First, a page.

A couple of months ago, we looked at the efforts of Indianapolis’ leaders to bring Major League Baseball to the Circle City in the mid 1980s by luring the Pittsburgh Pirates here and transforming them into the Indianapolis Arrow. It seemed as if Indianapolis baseball fans might finally have a big league team of their own and seeing some Arrow flannel on their their new baseball cards! Alas, that effort ultimately fizzled, and it appears that Indy’s hopes of ever landing a Major League team have all but evaporated. However, a bit of web research shows that Indianapolis once (well, at least thrice, really) had a Major League franchise of their own: the Indianapolis Hoosiers. As we’ll see, understanding their place in city and baseball history is not a straightforward exercise by any means.
Actually, Indianapolis’ first Major League team was the Indianapolis Blues, who lasted but one season in the National League, both rising and falling in 1878. By 1884, Indy was once again the home of a big league team, the Indianapolis Hoosiers of the American Association (AA), though some accounts also label this team as the “Blues”. If the AA sounds familiar, it’s probably because the present-day Indianapolis Indians also play in the American Association, which nowadays is a minor league (AAA), serving up farm teams for a host of Major League clubs. Alas, the first incarnation of the Hoosiers didn’t fare much better than their Blues ancestors, folding after one year.
At the same time, though, a National League team was forming in St. Louis, and must have caught the eye of some folks with Indy ties. The Maroons played near the famous Archway from 1884-1886 and then moved to Indianapolis for the 1887 season, becoming, of course, the Hoosiers. This version of the team was a bit more successful, if not in terms of on-field records, then at least in longevity. While the Hoosiers reeled off fairly abysmal won-loss records each season, they did manage to last for three full summers, through 1889, when they folded.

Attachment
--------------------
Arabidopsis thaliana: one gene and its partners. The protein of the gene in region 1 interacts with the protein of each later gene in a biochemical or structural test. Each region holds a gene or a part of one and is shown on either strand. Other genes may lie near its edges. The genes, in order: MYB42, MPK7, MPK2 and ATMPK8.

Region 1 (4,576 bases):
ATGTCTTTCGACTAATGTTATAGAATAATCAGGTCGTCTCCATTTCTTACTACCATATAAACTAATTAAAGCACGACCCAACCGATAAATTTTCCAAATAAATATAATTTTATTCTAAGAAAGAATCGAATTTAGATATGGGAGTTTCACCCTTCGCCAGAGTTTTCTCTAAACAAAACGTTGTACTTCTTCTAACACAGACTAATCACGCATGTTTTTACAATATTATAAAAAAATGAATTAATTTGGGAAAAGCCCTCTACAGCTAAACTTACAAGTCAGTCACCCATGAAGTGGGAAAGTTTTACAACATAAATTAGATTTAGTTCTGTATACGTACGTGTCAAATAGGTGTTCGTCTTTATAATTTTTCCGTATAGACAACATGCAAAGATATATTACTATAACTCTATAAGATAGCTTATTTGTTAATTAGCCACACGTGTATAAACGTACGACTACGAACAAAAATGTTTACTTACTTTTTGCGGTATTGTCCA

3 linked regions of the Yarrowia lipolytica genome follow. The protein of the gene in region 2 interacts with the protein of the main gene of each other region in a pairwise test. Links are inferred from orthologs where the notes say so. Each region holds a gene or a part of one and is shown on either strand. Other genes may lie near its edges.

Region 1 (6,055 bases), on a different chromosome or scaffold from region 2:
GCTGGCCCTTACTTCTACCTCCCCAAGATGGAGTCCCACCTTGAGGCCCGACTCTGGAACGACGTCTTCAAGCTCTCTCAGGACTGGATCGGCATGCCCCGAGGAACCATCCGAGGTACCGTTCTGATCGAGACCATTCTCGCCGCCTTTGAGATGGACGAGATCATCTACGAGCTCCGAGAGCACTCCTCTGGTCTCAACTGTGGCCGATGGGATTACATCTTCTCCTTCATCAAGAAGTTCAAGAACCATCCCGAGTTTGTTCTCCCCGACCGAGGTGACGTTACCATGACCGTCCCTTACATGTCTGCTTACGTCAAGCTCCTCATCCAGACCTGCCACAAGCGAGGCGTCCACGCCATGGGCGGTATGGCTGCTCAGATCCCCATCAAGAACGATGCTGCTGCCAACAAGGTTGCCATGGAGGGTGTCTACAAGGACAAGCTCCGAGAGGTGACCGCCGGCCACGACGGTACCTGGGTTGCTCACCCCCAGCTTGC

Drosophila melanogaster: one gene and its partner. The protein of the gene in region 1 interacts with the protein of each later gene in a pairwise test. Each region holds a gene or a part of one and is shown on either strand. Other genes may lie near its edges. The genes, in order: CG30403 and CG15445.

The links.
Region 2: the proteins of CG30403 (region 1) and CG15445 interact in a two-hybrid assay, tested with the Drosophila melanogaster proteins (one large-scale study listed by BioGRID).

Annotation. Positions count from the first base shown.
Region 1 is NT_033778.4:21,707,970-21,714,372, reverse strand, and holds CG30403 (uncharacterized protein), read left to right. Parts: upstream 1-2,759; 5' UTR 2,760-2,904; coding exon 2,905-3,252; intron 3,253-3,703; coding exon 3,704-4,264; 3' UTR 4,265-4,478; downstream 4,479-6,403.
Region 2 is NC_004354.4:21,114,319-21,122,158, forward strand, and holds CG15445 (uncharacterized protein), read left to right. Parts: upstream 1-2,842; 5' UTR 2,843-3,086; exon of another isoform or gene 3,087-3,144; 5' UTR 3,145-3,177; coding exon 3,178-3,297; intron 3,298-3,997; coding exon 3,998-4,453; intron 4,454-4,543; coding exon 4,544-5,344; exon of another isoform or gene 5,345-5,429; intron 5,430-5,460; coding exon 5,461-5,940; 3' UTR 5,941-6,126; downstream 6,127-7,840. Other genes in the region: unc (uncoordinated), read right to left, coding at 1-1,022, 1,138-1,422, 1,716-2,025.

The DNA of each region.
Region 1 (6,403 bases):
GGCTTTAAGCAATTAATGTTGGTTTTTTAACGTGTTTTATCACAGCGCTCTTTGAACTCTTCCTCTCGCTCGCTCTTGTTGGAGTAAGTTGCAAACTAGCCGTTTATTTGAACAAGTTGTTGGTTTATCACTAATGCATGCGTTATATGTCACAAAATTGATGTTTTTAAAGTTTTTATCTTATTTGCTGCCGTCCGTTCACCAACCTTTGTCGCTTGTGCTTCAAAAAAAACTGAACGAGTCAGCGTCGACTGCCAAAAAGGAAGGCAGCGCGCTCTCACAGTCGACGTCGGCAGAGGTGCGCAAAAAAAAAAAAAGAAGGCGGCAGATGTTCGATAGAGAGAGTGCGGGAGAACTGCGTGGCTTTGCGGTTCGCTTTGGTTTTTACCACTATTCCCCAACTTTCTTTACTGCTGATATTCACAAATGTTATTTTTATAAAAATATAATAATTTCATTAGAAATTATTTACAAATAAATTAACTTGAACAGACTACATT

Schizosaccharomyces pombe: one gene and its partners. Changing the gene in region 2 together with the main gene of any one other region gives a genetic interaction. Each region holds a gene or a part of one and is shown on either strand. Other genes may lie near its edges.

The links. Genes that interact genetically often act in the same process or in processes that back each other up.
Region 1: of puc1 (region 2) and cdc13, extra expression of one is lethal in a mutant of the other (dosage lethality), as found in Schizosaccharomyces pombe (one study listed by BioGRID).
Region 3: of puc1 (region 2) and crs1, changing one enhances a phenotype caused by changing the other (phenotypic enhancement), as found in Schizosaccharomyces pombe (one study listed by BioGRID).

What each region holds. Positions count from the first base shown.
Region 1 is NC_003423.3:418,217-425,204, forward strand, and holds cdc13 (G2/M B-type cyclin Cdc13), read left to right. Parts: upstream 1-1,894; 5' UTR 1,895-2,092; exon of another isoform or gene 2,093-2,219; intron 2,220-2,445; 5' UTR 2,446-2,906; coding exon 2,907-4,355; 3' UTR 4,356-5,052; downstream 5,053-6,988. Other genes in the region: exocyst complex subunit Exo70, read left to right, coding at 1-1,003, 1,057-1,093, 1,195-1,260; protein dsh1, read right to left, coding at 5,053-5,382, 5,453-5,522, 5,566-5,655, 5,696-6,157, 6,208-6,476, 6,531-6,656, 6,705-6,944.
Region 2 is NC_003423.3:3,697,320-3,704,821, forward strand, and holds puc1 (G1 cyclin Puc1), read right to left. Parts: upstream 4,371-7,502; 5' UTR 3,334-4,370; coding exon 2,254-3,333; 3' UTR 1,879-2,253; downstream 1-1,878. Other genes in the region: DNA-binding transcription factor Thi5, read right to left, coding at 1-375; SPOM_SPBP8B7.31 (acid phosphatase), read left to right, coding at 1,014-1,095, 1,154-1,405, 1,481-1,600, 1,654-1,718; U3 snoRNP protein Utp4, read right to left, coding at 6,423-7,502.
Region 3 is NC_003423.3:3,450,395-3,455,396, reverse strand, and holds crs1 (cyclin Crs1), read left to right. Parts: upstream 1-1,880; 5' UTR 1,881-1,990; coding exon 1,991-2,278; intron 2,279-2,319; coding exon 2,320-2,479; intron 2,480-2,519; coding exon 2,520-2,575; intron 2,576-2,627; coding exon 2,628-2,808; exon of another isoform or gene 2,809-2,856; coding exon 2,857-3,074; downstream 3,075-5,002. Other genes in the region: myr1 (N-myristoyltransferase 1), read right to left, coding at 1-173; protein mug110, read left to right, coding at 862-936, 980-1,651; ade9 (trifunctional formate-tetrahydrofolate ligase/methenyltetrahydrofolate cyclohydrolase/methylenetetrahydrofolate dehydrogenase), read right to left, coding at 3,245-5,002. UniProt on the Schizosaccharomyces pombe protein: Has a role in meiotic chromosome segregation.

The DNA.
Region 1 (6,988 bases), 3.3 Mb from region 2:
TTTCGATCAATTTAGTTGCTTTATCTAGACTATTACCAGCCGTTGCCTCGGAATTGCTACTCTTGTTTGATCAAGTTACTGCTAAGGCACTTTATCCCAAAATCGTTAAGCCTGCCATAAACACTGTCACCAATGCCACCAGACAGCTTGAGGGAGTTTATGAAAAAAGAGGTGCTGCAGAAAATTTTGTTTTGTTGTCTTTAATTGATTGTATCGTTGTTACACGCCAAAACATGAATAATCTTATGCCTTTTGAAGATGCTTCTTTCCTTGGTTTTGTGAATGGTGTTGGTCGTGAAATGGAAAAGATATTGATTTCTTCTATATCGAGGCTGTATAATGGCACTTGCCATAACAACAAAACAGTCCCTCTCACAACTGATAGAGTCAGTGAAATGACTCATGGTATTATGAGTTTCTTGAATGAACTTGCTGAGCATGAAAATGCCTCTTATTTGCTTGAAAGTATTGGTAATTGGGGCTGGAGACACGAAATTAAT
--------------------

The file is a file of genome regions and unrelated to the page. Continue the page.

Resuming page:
To muddy the waters a bit more, Indianapolis regularly fielded minor league teams during the years around its Major League entries, and, in a tribute to the city’s creative minds of the day, these minors were also dubbed “Hoosiers”:
The first Western League (WL) featured a Hoosiers team. Both the team and the league sprang up and disappeared during the summer of 1885.
The Indianapolis Hoosiers also helped to found the third Western League in 1894. When the WL eventually became the modern American League, in 1901, the Hoosiers were left behind and snuffed from existence.
In a final bit of head-spinning nomenclature gymnastics, two minor leagues were in operation with the name of “Western Association” in 1901. And yes, of course, a new version of the Indianapolis Hoosiers called one of those leagues home. Once again, the league and the team lasted only one season.
After apparently killing off two minor leagues and helping one major league become a bona fide Major League in the span of 16 years, the Indianapolis baseball wizards evidently decided to take a much-deserved breather. In 1914, though, Indy couldn’t resist one last run at big league baseball, as the reformed Indianapolis Hoosiers became a charter member of the Federal League (FL). The FL was formed with the idea of competing directly with the by-then established American and National Leagues. Arguably the most successful of all Hoosiers big league clubs, the 1914 version won the Federal League championship while fielding a couple of future Hall of Famers in Bill McKecknie and Edd Roush. True to their heritage, though, the Hoosiers packed up and moved to Newark for the 1915 season, playing in Jersey as the Pepper. Fittingly, the Federal League folded after that second season.
The storied and serpentine history of the Indianapolis Hoosiers baseball club is fascinating for hardcore baseball fans and for hardcore Hoosiers alike. It is also probably somewhat instructive in understanding why the city hasn’t made a serious run at fielding a Major League Baseball team in nearly 100 years. The proximity of other big league teams and Indiana’s propensity toward basketball and football point to the Triple A status of the Indians as the ceiling for baseball in the Hoosier State. While we can look back wistfully on the now-hushed pursuit of the Indianapolis Arrows, at least the Indianapolis Hoosiers give us a tangible link to baseball’s storied past: the Circle City was, not once, but at least three times, a Major League town and played a not insignificant role in shaping the big league landscape as we know it today.